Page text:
TribLIVE

| Business


 
Larger text Larger text Smaller text Smaller text | Order Photo Reprints

Retired? Dance to maintain health

Email Newsletters

Click here to sign up for one of our email newsletters.

On the Grid

From the shale fields to the cooling towers, Trib Total Media covers the energy industry in Western Pennsylvania and beyond. For the latest news and views on gas, coal, electricity and more, check out On the Grid today.

Daily Photo Galleries

Thursday, Feb. 27, 2014, 12:01 a.m.
 

Martin J.J. Pack has some retirement advice you won't find on Wall Street:

Go dancing — for the health dividends.

Pack, 67, is a retired steelworker. Also a retired magician. And decades ago he quit as a hairdresser.

Right now he's selling off the tools of his most colorful career — a library of magic books and tricks.

The main thing people should do before quitting the daily commute, he says, is save more. And in retirement, keep busy.

He says he's met many active oldsters enjoying the time of their lives. “I don't know how I had time to go to work, they say.”

But when the paychecks stop, he cautions in a phone conversation from his home in Butler, “you have to watch your money.”

In the era when Pack grew up, it was assumed each generation would have more than their parents. He thinks this caused too many to spend too freely in their earning years.

His own retirement is brightened by a part-time job he loves — and which explains his praise for dancing.

As “Marty” Pack he's a disc jockey, spinning records mixed with a line of genial gab at reunions, club events and community dances. No fan of disco, he plays “oldies and goodies” of the 1950s, 60s and 70s. And people come from miles around, he says — that is, around Butler, where he lives and works — to swing and sway.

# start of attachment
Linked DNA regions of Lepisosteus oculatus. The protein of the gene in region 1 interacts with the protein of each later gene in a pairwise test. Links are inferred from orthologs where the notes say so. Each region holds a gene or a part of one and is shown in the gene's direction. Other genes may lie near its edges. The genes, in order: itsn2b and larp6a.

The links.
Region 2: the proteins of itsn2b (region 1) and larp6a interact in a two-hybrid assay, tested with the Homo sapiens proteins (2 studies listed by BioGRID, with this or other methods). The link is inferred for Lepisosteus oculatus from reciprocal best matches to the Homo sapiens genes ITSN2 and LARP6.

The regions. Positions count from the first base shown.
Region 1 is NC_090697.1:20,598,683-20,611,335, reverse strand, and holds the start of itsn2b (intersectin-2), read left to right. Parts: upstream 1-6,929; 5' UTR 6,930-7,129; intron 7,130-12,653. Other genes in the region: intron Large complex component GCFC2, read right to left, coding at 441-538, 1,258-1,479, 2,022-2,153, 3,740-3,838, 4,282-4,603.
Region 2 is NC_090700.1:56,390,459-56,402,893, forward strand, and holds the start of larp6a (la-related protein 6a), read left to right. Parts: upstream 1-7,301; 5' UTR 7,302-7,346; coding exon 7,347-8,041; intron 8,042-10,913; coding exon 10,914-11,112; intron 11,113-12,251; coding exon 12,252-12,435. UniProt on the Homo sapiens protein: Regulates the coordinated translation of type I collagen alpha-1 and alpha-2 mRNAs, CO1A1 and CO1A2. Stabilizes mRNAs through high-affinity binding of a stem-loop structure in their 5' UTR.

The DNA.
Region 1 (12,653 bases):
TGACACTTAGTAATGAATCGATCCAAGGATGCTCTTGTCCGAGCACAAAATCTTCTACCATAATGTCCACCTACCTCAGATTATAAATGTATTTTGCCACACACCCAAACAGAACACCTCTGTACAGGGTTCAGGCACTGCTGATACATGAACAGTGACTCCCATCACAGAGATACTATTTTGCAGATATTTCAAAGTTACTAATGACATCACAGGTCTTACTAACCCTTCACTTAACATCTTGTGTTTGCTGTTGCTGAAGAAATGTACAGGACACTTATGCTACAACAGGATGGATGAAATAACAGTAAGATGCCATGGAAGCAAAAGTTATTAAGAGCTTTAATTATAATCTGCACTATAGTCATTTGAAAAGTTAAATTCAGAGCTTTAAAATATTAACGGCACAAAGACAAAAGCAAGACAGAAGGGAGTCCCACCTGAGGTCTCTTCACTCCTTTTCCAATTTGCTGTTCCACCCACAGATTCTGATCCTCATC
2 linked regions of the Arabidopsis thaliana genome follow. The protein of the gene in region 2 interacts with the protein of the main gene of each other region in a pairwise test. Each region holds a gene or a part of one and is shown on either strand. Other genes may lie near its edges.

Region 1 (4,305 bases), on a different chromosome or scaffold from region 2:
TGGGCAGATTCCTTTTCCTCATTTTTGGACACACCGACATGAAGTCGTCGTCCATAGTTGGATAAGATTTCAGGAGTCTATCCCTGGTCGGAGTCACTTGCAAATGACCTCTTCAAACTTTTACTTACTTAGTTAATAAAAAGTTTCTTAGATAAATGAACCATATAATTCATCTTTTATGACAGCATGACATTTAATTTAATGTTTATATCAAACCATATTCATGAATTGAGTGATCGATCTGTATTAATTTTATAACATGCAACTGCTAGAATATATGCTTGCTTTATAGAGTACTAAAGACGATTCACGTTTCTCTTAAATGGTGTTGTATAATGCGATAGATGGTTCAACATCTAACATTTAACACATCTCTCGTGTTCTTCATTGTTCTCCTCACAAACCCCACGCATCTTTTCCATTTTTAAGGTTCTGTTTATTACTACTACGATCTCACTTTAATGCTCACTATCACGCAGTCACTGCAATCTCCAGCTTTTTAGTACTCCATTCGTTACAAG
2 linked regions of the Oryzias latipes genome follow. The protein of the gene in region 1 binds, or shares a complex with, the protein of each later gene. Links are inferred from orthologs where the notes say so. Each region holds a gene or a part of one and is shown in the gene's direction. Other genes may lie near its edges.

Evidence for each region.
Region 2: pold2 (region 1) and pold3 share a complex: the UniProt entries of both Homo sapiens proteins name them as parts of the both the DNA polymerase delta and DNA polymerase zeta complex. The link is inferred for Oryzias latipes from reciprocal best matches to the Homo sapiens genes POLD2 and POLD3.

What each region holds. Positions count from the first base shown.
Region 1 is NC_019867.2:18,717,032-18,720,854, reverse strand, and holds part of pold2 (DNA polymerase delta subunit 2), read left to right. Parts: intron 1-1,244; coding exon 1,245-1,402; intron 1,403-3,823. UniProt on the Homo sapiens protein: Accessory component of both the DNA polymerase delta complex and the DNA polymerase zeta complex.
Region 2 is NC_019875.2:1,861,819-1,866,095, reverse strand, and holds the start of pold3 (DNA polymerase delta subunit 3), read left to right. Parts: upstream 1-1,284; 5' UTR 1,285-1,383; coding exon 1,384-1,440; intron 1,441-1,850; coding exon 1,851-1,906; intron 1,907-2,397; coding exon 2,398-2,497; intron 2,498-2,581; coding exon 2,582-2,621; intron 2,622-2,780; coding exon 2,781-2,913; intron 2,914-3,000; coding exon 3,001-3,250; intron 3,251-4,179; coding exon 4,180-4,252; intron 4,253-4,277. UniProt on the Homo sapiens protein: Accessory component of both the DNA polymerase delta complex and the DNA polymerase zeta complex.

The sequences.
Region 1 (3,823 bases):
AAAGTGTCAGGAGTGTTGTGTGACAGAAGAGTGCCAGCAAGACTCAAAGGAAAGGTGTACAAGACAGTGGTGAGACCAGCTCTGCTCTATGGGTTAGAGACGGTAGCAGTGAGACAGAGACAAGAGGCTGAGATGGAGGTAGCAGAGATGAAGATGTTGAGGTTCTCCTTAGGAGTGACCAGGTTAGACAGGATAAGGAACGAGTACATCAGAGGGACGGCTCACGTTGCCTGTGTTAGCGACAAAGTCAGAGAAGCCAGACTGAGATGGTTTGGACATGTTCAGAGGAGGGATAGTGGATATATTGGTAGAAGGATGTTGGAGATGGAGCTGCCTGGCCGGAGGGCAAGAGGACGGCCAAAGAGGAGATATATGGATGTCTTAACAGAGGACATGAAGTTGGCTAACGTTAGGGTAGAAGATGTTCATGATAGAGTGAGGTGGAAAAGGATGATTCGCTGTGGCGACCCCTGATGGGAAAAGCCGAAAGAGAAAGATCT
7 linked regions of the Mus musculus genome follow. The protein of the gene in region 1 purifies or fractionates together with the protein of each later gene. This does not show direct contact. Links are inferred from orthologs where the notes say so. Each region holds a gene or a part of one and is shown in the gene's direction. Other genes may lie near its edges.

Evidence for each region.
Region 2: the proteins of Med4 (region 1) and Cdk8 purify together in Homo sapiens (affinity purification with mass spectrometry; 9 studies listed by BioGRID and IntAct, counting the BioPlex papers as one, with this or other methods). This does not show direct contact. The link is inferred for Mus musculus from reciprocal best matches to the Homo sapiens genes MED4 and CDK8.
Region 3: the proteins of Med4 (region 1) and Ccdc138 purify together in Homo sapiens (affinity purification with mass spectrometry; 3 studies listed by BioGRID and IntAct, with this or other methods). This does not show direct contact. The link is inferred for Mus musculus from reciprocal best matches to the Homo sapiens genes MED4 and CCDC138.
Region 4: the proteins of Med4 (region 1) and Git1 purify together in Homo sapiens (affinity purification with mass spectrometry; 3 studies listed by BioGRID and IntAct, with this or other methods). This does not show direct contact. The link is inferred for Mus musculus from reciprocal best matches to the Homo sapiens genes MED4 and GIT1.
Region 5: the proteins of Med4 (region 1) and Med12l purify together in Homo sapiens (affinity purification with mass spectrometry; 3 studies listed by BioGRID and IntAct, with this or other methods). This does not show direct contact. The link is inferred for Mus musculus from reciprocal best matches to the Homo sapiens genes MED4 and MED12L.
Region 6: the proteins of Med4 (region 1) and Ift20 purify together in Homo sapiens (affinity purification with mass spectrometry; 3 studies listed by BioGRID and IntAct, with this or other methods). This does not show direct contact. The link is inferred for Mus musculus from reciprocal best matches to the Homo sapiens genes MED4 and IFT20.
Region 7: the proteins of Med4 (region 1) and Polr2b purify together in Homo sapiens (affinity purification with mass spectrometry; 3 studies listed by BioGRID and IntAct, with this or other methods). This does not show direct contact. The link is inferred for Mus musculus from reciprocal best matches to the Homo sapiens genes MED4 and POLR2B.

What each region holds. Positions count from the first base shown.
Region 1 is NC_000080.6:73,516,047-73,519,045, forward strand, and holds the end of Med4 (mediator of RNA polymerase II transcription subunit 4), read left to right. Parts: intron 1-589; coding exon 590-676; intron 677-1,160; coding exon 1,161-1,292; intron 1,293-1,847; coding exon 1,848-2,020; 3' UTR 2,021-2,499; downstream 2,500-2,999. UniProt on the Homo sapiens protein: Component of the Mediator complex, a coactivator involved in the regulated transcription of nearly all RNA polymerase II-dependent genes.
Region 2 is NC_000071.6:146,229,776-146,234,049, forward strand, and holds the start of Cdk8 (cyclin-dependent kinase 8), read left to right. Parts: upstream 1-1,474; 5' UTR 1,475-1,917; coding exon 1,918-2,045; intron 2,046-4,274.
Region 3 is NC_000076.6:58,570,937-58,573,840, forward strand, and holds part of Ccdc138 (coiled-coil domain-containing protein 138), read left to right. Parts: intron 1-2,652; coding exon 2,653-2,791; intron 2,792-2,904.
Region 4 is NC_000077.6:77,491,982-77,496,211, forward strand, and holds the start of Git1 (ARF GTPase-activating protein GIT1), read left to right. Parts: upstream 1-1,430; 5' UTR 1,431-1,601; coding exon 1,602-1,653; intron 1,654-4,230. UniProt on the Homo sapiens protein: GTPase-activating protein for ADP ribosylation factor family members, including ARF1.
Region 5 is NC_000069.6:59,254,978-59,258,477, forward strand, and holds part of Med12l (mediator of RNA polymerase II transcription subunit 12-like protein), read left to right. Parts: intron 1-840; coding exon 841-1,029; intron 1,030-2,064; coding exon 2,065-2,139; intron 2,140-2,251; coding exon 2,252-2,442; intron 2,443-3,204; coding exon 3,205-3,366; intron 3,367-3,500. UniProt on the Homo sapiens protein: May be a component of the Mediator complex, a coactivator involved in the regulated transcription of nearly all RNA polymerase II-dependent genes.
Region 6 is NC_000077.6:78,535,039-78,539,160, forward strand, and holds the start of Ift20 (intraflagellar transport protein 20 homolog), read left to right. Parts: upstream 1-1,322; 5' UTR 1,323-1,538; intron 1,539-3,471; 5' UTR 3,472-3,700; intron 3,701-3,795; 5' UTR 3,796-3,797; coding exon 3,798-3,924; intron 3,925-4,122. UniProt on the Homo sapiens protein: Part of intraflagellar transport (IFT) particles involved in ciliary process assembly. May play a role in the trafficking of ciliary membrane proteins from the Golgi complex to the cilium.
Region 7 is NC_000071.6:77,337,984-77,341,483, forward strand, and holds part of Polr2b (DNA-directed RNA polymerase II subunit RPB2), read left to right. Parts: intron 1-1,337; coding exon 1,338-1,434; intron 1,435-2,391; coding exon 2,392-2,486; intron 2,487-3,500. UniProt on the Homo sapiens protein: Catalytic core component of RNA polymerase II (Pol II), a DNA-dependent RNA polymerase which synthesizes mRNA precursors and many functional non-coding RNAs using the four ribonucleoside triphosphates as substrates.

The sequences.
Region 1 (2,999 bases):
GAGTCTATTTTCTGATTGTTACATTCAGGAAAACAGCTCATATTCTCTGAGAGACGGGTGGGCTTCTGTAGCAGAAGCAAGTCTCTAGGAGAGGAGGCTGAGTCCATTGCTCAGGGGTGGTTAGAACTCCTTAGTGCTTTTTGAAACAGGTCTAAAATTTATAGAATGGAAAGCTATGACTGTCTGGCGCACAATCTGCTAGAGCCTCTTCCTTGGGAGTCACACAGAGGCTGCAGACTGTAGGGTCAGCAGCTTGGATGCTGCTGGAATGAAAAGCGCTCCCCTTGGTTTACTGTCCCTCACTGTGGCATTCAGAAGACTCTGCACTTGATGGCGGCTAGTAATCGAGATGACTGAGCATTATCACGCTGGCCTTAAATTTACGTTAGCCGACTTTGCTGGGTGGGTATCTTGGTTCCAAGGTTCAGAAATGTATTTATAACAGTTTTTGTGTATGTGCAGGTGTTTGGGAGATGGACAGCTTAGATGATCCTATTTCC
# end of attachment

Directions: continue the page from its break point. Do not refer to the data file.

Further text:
The magic collection he's now selling began building decades ago. He got hooked on the hand-is-quicker-than-the-eye art in boyhood. Pittsburgh was “a big place in magic,” he recalls. He eventually worked up shows for parties, then kept improving during the 33 years that Butler's AK Steel Corp, (originally Armco) was his day job.

He'd appear on stage in a tuxedo but also in clown get-up as “Rainbow.” His first wife and two daughters assisted as “Sunshine” and “Gumdrops.” It paid a modest $80 to $200 a gig in those days, but did take him to national conventions, exhibits and sittings of magician “rings” from Pittsburgh to New York and Las Vegas. He kept a little zoo of co-stars: rabbits, mice, a duck and an African pygmy goat. A favorite trick was to shroud a cage of white doves, then whip off the cover and – no more birds! Just a well-fed cat.

Pack remembers going to Pittsburgh alone by bus for hairdressing classes at a downtown school — at age 13; his aunts ran beauty salons. Later, after his army discharge, the beauty business looked crowded and he went into the mill.

Today, his no-longer-employed magic ear — 150-plus card tricks and boxes, florals, silks and whatnot — “takes up a lot of space.” he said.

He loves to laud the health awareness of seniors who come out to the dances he hosts — the third Saturday of every month, for example, at Butler's Meridian Veterans Club, with his wife Kathy assisting. “It's true,” he says, with absolutely nothing up his sleeve. “It keeps you young.”

Jack Markowitz is a columnist for Trib Total Media. He can be reached at jmarkowitz@tribweb.com.

Subscribe today! Click here for our subscription offers.

 

 


Show commenting policy

Most-Read Stories

  1. Starkey: Burnett writing incredible final chapter
  2. Alvarez’s walk-off single lifts Pirates over Padres
  3. Sign ordinance on the horizon in West Kittanning
  4. Pirates notebook: Four players selected for All-Star Game
  5. West Mifflin Area’s reinstated music program proves to be sound success
  6. Electric problem sparks McKeesport house fire
  7. Glassport grocery closes for renovations
  8. Torn thumb ligament puts Pirates’ Harrison on 15-day disabled list
  9. Chicora man charged after entering East Franklin home
  10. East Allegheny school consolidations affect preschool programs
  11. Crazy Mocha owner likes comfort, says shrewd decisions foster growth